### GR0568 Q. 18

Posted:

**Fri Oct 31, 2008 11:43 am**Question: Let V be the real vector space of all real 2x3 matrices and let W be the real vector space of all real 4x1 column vectors. If T is a linear transformation from V onto W, what is the dimension of the subspace { v e V: T(v) = 0}?

I am confused wrt to T. If it is a linear transformation surely it must have some matrix representation. Now how can a matrix applied to the set of all 2x3 matrices produce the set of all 4x1 matrices (or column vectors)?

Since matrix product is only defined for m x n (for T) and n x p (for V)matrices and results in and m x p (for W) matrix if I take m = 4, p = 1 then n x p cannot be 2 x 3.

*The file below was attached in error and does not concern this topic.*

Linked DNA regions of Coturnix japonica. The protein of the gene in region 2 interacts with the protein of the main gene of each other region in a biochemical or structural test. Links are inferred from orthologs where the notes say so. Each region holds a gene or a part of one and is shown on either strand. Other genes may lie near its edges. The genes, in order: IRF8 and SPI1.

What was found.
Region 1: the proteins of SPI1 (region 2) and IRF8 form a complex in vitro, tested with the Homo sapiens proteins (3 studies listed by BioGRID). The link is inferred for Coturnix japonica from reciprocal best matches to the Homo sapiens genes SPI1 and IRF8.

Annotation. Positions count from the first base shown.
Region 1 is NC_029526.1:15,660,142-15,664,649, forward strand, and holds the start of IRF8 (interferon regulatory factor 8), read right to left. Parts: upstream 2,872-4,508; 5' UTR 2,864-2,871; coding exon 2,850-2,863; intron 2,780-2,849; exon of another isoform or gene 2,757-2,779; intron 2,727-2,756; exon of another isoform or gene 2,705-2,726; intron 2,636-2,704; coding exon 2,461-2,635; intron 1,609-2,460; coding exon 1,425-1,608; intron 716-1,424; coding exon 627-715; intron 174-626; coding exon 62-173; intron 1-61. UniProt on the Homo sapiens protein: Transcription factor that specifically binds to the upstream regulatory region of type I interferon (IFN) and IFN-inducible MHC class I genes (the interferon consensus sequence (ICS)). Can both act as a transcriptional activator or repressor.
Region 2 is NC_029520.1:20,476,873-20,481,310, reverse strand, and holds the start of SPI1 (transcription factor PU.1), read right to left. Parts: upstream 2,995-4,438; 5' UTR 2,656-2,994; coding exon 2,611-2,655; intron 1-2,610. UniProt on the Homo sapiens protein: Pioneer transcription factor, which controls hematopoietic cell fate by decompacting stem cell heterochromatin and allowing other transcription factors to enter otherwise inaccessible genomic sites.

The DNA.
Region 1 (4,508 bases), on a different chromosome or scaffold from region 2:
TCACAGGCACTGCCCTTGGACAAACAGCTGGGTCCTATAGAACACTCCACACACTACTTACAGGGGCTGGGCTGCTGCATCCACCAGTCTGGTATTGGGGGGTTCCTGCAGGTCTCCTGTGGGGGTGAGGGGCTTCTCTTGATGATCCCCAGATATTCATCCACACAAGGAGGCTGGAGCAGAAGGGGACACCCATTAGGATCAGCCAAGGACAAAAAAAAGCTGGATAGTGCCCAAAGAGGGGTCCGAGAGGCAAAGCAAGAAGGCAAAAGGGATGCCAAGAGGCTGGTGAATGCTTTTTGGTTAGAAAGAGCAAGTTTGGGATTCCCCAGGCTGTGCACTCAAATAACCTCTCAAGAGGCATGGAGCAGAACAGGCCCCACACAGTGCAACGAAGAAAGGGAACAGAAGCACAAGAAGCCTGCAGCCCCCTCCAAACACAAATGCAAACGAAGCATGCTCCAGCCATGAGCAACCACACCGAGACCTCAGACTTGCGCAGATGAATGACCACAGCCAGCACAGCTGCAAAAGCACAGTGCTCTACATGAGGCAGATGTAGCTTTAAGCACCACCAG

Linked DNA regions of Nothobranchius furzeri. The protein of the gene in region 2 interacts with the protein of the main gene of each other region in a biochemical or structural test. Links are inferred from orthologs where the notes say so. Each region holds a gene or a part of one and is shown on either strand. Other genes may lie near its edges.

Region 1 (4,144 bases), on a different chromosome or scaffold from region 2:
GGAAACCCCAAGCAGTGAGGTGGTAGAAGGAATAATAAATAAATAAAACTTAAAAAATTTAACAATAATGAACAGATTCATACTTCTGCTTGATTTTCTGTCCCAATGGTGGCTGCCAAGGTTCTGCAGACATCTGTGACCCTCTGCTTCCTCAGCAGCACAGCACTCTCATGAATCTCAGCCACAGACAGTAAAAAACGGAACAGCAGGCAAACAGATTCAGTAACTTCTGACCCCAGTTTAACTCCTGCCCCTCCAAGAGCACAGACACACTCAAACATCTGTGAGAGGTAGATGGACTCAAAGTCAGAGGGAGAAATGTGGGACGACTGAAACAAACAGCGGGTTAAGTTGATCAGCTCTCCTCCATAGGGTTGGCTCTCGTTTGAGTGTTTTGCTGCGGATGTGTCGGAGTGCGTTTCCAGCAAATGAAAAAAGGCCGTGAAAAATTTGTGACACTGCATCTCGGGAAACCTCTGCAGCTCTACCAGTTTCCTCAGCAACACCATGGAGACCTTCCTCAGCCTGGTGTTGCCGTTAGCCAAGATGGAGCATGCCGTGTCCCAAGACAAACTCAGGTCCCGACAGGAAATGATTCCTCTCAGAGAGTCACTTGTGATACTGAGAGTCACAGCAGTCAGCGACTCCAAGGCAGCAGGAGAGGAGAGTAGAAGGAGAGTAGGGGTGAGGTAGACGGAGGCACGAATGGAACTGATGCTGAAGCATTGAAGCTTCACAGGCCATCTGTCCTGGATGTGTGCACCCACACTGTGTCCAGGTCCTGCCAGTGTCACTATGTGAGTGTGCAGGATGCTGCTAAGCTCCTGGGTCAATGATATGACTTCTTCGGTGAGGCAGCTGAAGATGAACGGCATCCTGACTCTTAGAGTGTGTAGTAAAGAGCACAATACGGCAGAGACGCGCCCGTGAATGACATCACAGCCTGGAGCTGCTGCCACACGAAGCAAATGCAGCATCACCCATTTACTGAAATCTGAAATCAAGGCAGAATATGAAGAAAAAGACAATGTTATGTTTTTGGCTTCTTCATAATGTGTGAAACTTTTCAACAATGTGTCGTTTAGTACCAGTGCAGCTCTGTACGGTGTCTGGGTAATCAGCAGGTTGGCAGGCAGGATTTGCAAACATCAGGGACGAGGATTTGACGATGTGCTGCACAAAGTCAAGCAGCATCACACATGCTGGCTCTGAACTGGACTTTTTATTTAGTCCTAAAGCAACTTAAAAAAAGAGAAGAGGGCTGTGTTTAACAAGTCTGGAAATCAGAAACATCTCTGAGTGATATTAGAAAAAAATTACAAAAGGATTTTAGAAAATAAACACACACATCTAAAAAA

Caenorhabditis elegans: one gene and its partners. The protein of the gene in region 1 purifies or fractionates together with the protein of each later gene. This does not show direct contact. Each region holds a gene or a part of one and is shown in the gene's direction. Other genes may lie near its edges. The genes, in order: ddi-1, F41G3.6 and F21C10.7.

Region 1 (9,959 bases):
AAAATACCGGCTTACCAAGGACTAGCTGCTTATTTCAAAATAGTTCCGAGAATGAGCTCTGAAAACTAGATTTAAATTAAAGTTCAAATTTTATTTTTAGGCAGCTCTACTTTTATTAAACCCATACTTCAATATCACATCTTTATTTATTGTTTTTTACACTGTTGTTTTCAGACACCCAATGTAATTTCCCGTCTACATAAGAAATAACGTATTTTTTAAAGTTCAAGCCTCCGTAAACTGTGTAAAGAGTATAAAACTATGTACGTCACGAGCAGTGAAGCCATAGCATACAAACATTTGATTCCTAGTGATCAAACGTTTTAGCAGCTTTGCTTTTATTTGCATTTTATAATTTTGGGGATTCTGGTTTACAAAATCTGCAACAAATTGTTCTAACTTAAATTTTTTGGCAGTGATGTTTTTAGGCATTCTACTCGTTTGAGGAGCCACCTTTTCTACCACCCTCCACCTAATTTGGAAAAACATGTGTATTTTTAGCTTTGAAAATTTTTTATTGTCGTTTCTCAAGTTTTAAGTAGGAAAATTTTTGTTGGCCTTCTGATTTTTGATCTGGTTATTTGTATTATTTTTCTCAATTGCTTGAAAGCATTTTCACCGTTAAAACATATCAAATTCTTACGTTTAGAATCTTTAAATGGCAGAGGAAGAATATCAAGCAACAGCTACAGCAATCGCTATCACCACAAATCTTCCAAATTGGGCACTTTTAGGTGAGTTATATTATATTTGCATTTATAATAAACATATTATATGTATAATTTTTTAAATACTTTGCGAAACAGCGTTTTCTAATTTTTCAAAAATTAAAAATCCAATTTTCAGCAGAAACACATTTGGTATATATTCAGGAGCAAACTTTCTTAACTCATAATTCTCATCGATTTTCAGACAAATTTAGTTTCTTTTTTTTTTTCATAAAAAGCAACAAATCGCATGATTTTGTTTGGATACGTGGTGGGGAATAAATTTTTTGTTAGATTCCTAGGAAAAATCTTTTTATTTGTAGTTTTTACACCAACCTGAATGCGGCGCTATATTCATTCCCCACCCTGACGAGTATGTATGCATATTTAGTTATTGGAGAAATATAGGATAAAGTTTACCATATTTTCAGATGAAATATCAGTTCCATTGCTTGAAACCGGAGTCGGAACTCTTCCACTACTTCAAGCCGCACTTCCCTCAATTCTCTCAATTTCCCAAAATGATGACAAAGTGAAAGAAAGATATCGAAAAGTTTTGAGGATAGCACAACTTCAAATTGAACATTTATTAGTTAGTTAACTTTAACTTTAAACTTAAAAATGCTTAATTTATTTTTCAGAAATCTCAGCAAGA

I hope I am not on the right track and some one could provide a hint.

P.S. I found something interesting:

Let A = [ 1 1 0 , 1 2 1 ], and let B = [ 2 1 , -1 -1 , 0 2]

Then AB = I2, although both A and B are not invertible since they are not square. Hence we can conclude that the statement

"If A and B are two matrices such that AB = the identity matrix, then the inverse of A exists" is false.

I am confused wrt to T. If it is a linear transformation surely it must have some matrix representation. Now how can a matrix applied to the set of all 2x3 matrices produce the set of all 4x1 matrices (or column vectors)?

Since matrix product is only defined for m x n (for T) and n x p (for V)matrices and results in and m x p (for W) matrix if I take m = 4, p = 1 then n x p cannot be 2 x 3.

I hope I am not on the right track and some one could provide a hint.

P.S. I found something interesting:

Let A = [ 1 1 0 , 1 2 1 ], and let B = [ 2 1 , -1 -1 , 0 2]

Then AB = I2, although both A and B are not invertible since they are not square. Hence we can conclude that the statement

"If A and B are two matrices such that AB = the identity matrix, then the inverse of A exists" is false.